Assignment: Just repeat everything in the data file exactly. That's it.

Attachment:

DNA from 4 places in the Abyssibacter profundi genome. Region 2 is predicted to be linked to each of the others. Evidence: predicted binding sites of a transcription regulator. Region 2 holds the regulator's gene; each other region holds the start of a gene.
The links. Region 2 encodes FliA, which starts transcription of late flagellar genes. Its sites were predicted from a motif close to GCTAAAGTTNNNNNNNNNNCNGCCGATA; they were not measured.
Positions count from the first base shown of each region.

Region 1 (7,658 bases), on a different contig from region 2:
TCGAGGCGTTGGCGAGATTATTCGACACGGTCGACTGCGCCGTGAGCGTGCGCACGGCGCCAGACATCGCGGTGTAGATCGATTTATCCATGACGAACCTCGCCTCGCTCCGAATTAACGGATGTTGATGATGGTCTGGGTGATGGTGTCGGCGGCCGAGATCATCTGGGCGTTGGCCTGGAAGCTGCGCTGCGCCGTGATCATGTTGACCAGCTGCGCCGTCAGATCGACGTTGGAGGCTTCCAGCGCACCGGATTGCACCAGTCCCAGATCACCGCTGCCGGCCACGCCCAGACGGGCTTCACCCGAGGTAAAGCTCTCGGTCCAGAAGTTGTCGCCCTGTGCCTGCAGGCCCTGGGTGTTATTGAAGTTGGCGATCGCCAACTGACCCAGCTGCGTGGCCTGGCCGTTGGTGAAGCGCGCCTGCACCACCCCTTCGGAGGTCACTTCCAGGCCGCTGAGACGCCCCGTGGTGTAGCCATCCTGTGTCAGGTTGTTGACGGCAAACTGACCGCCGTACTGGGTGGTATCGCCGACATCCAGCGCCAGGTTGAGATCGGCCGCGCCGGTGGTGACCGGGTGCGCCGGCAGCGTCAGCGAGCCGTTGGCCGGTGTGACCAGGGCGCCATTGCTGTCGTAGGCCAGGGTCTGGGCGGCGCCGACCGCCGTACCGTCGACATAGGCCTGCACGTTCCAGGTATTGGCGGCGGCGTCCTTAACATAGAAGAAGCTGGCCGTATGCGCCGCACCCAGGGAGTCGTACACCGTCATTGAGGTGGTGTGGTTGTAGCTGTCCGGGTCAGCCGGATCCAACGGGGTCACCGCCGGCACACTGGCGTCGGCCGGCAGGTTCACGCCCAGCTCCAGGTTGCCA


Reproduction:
DNA from 4 places in the Abyssibacter profundi genome. Region 2 is predicted to be linked to each of the others. Evidence: predicted binding sites of a transcription regulator. Region 2 holds the regulator's gene; each other region holds the start of a gene.
The links. Region 2 encodes FliA, which starts transcription of late flagellar genes. Its sites were predicted from a motif close to GCTAAAGTTNNNNNNNNNNCNGCCGATA; they were not measured.
Positions count from the first base shown of each region.

Region 1 (7,658 bases), on a different contig from region 2:
TCGAGGCGTTGGCGAGATTATTCGACACGGTCGACTGCGCCGTGAGCGTGCGCACGGCGCCAGACATCGCGGTGTAGATCGATTTATCCATGACGAACCTCGCCTCGCTCCGAATTAACGGATGTTGATGATGGTCTGGGTGATGGTGTCGGCGGCCGAGATCATCTGGGCGTTGGCCTGGAAGCTGCGCTGCGCCGTGATCATGTTGACCAGCTGCGCCGTCAGATCGACGTTGGAGGCTTCCAGCGCACCGGATTGCACCAGTCCCAGATCACCGCTGCCGGCCACGCCCAGACGGGCTTCACCCGAGGTAAAGCTCTCGGTCCAGAAGTTGTCGCCCTGTGCCTGCAGGCCCTGGGTGTTATTGAAGTTGGCGATCGCCAACTGACCCAGCTGCGTGGCCTGGCCGTTGGTGAAGCGCGCCTGCACCACCCCTTCGGAGGTCACTTCCAGGCCGCTGAGACGCCCCGTGGTGTAGCCATCCTGTGTCAGGTTGTTGACGGCAAACTGACCGCCGTACTGGGTGGTATCGCCGACATCCAGCGCCAGGTTGAGATCGGCCGCGCCGGTGGTGACCGGGTGCGCCGGCAGCGTCAGCGAGCCGTTGGCCGGTGTGACCAGGGCGCCATTGCTGTCGTAGGCCAGGGTCTGGGCGGCGCCGACCGCCGTACCGTCGACATAGGCCTGCACGTTCCAGGTATTGGCGGCGGCGTCCTTAACATAGAAGAAGCTGGCCGTATGCGCCGCACCCAGGGAGTCGTACACCGTCATTGAGGTGGTGTGGTTGTAGCTGTCCGGGTCAGCCGGATCCAACGGGGTCACCGCCGGCACACTGGCGTCGGCCGGCAGGTTCACGCCCAGCTCCAGGTTGCCA